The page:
For any sales professional that has worked with government departments they will tell you that, in general, lead times are long, communication is poor, paperwork is exhaustive but on the whole, the results can be worth it.
However, the modern day sales practice is one whereby sales professionals don’t want to have their time wasted, if they are not able to properly qualify opportunities then they don’t want to go in for them. For too long, sales professionals have been tendering for government business blind, with an outcome of feeling that they were only helping make up the numbers or providing a price comparison.
Therefore it would be of no surprise to many sales professionals that the debacle involving Virgin and FirstGroup for the west coast franchise has occurred, perhaps the biggest (and most welcome) surprise has been the government’s admittance to failure in this area. Hopefully both businesses will be compensated for their time and cost in pitching as we all know the costs involved here.
Our modern day obsession with celebrity has allowed Branson to make quite a noise over this case, but also demonstrates how visible the inadequacies were to his business. The response to ‘losing’ the contract was not about sour grapes, but a more informed voice that had genuine concerns.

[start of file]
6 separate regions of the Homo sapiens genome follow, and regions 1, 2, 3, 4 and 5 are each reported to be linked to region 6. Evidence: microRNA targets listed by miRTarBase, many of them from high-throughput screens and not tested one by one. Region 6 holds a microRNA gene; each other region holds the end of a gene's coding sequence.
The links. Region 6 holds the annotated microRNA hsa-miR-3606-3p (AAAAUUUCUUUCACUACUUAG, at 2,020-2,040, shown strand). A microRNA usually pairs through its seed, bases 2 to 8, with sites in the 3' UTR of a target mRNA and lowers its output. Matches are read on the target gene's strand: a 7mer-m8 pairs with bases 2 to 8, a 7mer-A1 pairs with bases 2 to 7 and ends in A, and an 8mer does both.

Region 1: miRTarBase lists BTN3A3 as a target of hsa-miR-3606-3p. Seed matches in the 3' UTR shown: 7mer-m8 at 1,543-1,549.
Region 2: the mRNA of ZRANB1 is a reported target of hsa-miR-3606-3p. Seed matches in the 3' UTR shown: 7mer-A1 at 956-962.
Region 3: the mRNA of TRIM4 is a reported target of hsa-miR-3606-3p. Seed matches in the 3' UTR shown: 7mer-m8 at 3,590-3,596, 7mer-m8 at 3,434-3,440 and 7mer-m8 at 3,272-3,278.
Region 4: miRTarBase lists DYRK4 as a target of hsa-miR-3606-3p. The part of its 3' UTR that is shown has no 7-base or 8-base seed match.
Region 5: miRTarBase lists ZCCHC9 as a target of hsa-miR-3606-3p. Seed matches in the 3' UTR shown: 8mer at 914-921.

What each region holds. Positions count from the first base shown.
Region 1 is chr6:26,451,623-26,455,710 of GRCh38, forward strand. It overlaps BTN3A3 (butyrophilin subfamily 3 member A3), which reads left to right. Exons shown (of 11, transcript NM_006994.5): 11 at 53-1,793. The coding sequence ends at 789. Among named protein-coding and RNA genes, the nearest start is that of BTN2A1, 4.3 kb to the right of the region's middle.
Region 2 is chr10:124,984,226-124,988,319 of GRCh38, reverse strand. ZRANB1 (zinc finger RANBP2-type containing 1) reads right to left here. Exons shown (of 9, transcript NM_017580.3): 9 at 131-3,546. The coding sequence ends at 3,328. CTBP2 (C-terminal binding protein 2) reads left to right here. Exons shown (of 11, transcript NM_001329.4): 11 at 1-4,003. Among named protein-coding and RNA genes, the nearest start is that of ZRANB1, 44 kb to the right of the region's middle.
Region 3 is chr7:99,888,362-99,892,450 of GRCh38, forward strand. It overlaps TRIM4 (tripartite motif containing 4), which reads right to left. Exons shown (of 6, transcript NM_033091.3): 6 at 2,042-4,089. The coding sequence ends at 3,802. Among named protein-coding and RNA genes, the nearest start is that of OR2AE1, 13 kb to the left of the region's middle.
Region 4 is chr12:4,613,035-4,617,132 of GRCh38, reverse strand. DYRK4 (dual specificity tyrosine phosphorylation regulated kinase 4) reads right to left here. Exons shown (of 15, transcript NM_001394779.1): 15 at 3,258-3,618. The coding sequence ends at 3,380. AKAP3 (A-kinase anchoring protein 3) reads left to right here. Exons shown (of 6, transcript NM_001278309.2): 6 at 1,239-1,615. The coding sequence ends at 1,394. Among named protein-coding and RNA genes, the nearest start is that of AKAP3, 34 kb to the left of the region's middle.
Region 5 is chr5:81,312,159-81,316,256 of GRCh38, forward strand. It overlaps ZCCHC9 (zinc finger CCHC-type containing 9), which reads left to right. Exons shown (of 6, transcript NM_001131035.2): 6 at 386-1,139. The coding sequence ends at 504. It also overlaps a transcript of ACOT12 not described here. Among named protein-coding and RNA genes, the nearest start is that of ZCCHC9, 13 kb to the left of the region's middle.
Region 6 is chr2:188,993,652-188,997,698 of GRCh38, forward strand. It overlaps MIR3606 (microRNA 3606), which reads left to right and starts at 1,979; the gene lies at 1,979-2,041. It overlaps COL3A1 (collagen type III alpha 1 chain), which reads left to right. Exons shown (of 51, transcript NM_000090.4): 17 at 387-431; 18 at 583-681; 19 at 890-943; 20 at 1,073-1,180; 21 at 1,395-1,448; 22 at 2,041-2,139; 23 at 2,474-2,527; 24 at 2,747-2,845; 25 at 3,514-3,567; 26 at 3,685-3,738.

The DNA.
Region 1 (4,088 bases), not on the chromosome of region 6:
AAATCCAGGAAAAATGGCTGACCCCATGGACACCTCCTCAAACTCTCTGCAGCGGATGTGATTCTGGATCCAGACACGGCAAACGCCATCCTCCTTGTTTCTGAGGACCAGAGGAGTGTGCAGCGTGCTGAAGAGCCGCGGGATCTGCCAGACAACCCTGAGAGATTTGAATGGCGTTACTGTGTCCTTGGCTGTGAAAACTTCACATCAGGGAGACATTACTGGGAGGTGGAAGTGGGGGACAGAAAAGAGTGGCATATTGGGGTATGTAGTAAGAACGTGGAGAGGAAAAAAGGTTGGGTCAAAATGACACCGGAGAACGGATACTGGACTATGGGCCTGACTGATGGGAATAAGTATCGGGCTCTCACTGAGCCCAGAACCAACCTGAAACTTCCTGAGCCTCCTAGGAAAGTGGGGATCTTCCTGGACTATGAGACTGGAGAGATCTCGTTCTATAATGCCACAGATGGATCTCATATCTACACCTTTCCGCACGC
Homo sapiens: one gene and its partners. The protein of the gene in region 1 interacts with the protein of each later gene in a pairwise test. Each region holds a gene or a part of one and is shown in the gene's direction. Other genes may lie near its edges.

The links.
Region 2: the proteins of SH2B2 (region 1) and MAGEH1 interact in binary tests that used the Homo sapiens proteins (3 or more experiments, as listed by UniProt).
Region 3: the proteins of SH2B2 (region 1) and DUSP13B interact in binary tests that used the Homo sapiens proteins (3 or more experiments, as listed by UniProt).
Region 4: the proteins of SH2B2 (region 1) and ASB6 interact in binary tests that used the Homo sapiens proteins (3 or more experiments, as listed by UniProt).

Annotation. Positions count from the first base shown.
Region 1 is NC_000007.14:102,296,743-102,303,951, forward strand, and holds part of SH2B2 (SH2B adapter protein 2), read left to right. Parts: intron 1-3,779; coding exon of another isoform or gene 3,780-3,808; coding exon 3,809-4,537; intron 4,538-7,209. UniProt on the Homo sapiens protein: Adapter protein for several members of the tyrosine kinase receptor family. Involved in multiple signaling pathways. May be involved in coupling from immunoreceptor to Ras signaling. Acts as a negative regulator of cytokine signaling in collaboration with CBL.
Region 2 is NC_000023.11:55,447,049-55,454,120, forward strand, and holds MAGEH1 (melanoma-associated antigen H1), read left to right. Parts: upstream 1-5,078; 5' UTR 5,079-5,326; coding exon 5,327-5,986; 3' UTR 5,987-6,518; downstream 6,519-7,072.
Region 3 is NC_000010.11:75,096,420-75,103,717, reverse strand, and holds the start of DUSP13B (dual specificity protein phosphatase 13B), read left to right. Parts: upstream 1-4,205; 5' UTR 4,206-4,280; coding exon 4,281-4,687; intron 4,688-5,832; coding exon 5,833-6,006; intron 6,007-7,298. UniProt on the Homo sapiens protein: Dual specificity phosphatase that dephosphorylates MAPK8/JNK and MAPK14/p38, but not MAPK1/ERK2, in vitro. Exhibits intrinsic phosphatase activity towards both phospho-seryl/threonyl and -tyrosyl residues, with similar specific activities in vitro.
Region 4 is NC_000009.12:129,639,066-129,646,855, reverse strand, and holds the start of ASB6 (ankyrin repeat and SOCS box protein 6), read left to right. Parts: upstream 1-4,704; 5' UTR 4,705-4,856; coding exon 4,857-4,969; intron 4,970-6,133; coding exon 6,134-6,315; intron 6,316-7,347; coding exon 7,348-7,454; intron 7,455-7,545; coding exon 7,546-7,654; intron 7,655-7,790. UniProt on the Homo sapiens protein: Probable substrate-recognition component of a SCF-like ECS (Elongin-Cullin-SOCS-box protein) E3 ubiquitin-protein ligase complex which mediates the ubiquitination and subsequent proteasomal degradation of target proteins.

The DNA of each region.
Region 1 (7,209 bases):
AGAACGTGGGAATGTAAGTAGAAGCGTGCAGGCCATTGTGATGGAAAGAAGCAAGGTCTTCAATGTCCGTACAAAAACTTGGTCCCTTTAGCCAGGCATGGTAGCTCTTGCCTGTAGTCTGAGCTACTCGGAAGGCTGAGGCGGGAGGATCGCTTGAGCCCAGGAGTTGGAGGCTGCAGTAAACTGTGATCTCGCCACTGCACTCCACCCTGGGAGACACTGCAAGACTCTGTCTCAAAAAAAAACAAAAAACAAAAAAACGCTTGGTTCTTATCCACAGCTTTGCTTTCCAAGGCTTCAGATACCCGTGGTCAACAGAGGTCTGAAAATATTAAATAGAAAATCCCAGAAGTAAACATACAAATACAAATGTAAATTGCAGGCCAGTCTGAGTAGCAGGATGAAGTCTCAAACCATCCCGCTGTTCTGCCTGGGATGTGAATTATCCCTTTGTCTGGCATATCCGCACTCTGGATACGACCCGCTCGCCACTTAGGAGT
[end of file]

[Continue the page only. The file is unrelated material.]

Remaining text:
A Virgin Rail Group spokesperson said: “We welcome today's frank announcement by the Secretary of State, acknowledging the flaws in the way the InterCity West Coast competition was assessed and launching a review into franchising more widely.
"We are ready to play a full part in assisting the review to help deliver a franchising system that better serves passengers, taxpayers and the interests of all bidders.
FirstGroup were quite rightly not so pleased with this outcome, stating; “We were notified late last night that the Department for Transport (DfT) has apparently discovered significant technical flaws in the way their franchise process for the InterCity West Coast was conducted and have consequently cancelled the competition for this franchise.
We understand the DfT has ordered two urgent independent inquiries into the West Coast competition and the wider DfT rail franchise programme. Until this point we had absolutely no indication that there were any issues with the franchise letting process and had received assurances from the DfT that their processes were robust and that they expected to sign the contract with FirstGroup soon.
We are extremely disappointed to learn this news and await the outcome of the DfT's inquiries. The DfT have made it clear to us that we are in no way at fault, having followed the due process correctly. We submitted a strong bid, in good faith and in strict accordance with the DfT's terms. Our bid would have delivered a better deal for West Coast passengers, the taxpayer and an appropriate return for shareholders.